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Dew Point – A Must-Know for Compressed Air Systems

Whether you know it or not, you’re probably familiar with dew point.

The condensation that forms on your cold glass of water, the fluffy clouds in the sky, the water that forms on grass overnight, and the water that collects on windows on cold winter days are all excellent examples of dew point in action.

In this article, we will explore dew point as it relates to compressed air systems.

1. Compressed Air Dew Point
2. What Are the Differences Between Atmospheric Dew Point, Pressure Dew Point and Frost Point?
3. What Is the Effect of Pressure on Dew Point?
4. Why Is Dew Point Important for Compressed Air Systems?
5. What Is the Typical Range of Dew Point Temperatures Found in Compressed Air?
6. What Are the Standards for the Quality of Compressed Air?
7. How Is Dew Point in Compressed Air Measured?
8. Final Recommendations

1. Compressed Air Dew Point

Dew point (DP) is the temperature at which your compressed air becomes fully saturated so that it cannot hold any more water vapor. This saturation causes condensation. In other words, dew point is the temperature when water vapor becomes liquid.

When the air temperature equals the dew point temperature, the air is at saturation point – when we begin to see water droplets forming. At this temperature, water becomes visible. You can see the condensation when you have a cold drink because the temperature of the glass is lower than the dew point of the air.

Note: Pressure changes affect DP, NOT temperature changes. As pressure rises, the DP increases. When pressure decreases, DP temperature also decreases.

2. What Are the Differences Between Atmospheric Dew Point, Pressure Dew Point and Frost Point?

Atmospheric Dew Point, Pressure Dew Point, and Frost Point

Atmospheric Dew Point: This is the point that occurs naturally when the temperature and saturation point/dew point are the same and relative humidity is at 100 percent. Pilots and meteorologists use this to predict weather conditions.

Pressure Dew Point: Pressure DP is the temperature of gases at pressures higher than atmospheric pressure, like in a compressed air system. This is important because changing the pressure of a gas changes its saturation point.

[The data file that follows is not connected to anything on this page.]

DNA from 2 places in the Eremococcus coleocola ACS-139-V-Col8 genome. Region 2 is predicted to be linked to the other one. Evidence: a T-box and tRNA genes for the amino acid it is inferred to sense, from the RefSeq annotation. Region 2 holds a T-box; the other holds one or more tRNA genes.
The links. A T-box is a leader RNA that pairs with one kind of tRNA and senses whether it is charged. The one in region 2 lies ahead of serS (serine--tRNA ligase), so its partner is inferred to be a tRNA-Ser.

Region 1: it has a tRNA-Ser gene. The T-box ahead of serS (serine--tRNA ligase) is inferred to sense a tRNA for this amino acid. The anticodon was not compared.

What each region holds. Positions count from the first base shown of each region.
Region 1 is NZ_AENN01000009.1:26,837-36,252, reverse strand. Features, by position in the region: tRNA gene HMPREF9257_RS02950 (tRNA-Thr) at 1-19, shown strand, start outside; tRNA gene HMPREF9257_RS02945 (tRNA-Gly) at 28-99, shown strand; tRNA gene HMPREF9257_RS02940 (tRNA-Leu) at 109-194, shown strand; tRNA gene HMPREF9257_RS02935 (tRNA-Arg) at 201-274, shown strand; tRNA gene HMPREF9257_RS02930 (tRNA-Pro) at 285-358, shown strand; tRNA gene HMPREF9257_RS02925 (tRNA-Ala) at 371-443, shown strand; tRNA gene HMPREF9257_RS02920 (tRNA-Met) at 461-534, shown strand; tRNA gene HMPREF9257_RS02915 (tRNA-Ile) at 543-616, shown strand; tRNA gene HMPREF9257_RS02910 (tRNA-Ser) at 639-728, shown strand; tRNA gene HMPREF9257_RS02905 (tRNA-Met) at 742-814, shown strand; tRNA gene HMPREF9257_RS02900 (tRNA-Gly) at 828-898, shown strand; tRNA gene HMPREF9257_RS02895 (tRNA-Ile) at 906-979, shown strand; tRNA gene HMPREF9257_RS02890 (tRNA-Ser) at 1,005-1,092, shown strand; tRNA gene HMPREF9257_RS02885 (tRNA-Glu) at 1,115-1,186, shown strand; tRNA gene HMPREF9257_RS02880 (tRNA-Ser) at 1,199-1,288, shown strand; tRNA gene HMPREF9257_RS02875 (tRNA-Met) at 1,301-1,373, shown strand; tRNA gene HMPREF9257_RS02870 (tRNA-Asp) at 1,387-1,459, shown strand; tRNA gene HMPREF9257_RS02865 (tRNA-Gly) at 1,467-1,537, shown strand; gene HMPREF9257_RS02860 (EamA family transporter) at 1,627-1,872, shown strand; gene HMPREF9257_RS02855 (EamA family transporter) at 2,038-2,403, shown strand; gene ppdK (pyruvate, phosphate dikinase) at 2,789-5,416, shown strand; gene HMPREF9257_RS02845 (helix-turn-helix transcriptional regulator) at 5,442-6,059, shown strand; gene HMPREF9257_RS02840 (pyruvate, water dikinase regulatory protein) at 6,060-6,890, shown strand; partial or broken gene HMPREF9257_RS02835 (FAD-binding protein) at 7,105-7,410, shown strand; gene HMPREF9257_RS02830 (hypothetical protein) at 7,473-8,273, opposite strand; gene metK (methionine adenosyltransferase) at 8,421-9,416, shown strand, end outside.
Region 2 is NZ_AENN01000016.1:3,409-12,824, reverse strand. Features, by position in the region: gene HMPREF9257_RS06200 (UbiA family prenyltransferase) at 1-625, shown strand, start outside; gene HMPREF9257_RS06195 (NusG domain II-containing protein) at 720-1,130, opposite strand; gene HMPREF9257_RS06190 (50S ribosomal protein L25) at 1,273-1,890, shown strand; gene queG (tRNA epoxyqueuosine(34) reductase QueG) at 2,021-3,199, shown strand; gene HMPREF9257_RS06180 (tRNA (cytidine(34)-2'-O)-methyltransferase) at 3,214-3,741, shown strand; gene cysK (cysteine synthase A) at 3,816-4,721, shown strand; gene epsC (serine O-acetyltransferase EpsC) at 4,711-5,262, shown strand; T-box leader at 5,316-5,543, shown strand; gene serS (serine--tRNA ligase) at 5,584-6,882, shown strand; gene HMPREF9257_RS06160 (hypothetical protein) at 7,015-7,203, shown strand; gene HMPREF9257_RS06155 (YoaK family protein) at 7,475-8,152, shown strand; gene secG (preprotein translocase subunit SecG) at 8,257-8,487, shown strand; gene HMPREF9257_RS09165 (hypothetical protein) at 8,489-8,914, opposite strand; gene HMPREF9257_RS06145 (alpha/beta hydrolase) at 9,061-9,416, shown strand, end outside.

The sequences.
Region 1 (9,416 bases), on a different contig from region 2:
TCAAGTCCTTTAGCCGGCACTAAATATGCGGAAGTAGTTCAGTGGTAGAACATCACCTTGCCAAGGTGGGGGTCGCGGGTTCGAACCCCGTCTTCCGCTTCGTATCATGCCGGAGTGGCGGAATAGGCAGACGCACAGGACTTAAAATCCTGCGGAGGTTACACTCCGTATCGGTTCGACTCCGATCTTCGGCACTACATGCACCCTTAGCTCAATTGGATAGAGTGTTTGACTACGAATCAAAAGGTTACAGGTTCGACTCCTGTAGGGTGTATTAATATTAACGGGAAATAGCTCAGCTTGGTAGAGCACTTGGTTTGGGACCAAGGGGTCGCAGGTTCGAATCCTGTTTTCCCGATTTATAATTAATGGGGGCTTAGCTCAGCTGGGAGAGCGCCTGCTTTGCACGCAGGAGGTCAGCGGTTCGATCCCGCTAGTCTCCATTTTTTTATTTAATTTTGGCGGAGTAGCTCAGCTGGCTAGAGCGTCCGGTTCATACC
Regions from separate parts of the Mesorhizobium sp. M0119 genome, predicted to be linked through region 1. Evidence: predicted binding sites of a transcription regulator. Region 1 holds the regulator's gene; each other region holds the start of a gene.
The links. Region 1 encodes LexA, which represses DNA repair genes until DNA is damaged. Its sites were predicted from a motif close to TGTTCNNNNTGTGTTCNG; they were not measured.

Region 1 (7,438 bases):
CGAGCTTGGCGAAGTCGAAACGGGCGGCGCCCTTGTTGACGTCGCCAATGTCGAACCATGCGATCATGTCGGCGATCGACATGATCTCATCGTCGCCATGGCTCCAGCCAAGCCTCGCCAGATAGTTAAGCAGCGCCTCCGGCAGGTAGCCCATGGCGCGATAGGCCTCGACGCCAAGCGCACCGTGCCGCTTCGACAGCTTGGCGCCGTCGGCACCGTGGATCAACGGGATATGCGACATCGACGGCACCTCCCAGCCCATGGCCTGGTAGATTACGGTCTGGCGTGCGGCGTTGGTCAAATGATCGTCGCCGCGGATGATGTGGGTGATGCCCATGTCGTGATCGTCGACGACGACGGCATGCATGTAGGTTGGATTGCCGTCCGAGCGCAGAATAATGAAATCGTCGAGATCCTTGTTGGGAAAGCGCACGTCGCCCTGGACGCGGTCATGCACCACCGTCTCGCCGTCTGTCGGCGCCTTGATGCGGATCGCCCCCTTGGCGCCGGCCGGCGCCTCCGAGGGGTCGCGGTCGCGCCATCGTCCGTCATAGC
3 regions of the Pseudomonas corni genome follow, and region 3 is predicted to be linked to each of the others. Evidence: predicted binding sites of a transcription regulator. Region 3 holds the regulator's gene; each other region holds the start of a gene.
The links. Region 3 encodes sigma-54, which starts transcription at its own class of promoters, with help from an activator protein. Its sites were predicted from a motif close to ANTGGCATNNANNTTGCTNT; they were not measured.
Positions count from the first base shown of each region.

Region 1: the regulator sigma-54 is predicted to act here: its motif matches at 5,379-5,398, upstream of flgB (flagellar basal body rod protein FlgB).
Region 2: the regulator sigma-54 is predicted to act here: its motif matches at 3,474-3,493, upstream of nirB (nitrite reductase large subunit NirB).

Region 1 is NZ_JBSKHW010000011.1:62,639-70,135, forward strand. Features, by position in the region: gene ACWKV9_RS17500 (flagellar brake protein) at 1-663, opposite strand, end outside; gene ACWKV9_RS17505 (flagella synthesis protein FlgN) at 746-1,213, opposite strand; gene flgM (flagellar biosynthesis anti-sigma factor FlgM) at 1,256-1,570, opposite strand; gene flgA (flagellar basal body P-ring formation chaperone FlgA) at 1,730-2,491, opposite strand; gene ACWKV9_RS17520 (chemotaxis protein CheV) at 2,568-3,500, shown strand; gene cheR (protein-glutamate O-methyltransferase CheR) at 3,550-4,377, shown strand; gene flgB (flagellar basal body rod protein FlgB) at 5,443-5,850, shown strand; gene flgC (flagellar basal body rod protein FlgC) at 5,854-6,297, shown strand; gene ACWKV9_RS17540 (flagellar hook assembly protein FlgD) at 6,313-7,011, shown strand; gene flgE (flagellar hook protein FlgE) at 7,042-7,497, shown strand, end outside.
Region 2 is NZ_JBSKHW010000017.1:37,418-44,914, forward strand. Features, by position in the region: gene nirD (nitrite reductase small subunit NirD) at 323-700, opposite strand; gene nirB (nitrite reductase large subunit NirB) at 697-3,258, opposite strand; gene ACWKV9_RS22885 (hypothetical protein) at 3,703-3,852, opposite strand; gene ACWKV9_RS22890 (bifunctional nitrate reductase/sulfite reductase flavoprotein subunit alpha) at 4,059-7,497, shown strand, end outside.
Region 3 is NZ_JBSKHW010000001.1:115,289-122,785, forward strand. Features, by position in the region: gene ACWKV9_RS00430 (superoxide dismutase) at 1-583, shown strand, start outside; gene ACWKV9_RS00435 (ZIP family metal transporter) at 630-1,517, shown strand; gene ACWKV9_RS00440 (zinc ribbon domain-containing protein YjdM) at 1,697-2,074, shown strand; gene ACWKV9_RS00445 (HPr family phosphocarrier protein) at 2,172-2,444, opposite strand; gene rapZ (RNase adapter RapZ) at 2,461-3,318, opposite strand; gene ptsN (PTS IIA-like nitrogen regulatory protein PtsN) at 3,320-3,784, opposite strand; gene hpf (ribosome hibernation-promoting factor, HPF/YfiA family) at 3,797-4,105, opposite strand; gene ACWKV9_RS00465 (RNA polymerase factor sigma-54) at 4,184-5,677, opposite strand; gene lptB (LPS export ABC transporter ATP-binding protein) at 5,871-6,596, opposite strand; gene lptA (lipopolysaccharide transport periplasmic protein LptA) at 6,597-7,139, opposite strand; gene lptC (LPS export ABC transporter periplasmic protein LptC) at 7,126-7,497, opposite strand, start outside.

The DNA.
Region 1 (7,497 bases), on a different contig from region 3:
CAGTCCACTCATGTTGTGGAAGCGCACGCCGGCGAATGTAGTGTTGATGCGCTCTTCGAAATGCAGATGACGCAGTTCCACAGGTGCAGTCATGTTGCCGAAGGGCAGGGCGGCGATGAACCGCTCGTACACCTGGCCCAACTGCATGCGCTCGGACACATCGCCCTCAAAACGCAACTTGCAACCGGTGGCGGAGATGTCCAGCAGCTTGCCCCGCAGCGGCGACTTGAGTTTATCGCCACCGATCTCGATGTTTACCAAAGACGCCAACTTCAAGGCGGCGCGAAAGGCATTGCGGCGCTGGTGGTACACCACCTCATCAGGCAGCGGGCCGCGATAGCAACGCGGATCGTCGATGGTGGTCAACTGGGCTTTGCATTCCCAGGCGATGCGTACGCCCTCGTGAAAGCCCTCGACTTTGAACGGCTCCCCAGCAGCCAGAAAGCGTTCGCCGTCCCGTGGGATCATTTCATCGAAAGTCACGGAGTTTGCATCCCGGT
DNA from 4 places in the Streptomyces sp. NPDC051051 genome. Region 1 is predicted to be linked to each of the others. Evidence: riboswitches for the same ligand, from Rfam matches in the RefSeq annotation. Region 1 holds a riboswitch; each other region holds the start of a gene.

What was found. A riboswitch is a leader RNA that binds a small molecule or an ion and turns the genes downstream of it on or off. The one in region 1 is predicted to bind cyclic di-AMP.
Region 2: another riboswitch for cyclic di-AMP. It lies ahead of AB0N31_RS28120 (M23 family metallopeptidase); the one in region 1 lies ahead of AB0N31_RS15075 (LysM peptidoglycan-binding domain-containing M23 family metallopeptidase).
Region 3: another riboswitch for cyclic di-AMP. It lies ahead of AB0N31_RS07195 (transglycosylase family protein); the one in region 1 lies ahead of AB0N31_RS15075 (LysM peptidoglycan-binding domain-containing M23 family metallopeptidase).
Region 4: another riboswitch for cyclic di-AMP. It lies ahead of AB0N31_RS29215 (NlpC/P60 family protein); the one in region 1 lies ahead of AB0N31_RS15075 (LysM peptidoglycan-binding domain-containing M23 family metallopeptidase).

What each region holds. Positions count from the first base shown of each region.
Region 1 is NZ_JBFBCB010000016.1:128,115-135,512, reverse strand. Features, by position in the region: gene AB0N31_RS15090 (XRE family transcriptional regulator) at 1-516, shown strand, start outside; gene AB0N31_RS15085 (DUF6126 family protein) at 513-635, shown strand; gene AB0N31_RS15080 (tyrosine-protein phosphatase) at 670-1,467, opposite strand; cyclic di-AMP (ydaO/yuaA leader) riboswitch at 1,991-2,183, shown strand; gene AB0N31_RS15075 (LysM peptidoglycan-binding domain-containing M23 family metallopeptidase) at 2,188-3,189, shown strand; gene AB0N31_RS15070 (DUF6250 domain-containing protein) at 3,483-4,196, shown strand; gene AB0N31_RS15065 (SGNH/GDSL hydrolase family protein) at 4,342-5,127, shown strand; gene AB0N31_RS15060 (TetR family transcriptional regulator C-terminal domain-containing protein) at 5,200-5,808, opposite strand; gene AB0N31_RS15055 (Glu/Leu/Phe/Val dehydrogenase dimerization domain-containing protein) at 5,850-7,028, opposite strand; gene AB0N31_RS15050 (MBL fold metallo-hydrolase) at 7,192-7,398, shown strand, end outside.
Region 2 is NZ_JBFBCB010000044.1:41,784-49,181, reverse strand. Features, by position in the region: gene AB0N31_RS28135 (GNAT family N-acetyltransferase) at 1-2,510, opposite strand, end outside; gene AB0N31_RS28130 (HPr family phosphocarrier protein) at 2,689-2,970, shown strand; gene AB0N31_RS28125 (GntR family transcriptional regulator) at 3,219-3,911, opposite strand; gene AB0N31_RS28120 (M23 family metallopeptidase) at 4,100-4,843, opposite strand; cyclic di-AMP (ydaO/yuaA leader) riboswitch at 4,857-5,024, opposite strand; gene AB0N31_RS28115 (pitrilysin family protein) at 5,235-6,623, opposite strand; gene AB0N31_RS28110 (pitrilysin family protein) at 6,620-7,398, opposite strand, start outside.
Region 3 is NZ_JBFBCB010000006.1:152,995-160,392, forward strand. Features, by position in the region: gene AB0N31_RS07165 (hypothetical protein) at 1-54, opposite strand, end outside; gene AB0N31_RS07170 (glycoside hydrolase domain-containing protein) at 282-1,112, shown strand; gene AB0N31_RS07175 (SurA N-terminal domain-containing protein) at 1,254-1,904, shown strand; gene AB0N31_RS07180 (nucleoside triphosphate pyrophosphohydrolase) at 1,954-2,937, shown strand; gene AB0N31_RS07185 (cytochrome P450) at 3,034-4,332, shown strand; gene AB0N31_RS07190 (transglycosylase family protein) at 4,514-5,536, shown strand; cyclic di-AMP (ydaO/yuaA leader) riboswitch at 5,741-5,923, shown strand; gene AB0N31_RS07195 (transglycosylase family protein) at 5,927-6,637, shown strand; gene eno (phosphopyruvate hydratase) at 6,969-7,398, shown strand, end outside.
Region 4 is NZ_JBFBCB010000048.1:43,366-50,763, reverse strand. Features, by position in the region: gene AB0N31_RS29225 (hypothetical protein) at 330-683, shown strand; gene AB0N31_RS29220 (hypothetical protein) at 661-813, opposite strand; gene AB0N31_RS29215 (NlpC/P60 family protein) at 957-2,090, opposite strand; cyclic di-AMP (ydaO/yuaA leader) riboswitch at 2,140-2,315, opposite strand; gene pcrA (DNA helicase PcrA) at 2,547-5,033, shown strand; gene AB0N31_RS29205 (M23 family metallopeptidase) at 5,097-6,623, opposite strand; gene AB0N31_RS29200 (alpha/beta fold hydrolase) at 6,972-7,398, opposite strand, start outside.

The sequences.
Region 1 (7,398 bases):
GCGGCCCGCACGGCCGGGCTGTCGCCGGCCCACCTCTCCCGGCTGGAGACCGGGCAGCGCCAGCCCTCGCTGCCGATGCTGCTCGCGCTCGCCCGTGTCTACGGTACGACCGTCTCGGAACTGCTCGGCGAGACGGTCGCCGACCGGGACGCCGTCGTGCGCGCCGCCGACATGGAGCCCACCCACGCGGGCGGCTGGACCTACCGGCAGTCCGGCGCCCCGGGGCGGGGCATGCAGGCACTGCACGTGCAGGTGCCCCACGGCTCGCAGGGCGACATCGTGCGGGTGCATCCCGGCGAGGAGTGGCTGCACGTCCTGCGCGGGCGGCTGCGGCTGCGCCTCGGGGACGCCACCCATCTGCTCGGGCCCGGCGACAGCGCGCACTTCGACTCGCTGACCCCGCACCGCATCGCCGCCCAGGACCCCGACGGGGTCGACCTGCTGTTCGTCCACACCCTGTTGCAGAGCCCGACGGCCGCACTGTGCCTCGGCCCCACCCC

Frost Point: Frost point is usually a temperature below 0 °C or 32 °F, at which point water vapor condenses into frost instead of into liquid water. Since it will be a different measurement than dew point below 0 °C, frost point is an important differentiation of dew point.

For instance, DP is usually about 4 °C lower than frost point at -40 °F. DP’s temperature is meaningful for ISO Standards, which we will cover later in this article.

3. What Is the Effect of Pressure on Dew Point?

Effect of Pressure on Dew Point

DP is the most commonly used measurement for compressed air systems because as pressure rises the dew point temperature also rises. Our handy dandy chart above illustrates this fact.

So, what exactly does this correlation mean? If pressure increases, the DP temperature will rise and approach saturation. The amount of water vapor in the air has to be reduced so that the saturation point stays the same or even lowered.

If DP is higher, then more moisture is present in the air.

It is easier for liquid water to enter the compressed air system at this point because the gas can easily reach its saturation point. This is why air dryers are so commonly used with compressed air systems.


°F         (°C)

Saturation Vapor Pressure (mbar)
68      (20) 23.5
32      (0) 6.1
14      (-10) 2.8
-4       (-20) 1.3
-40     (-40) 0.2

As the pressure of a system decreases, the DP temperature becomes lower. The gas will become relatively dryer as the difference between DP and ambient temperature increases.

Therefore, we can conclude that drying the surrounding air effectively lowers DP temperatures.

4. Why Is Dew Point Important for Compressed Air Systems?

Why care about DP? Because water can damage industrial equipment and even ruin end products.

In particular, water can cause…

  • Rust and increased wear of moving parts because it washes away important lubricants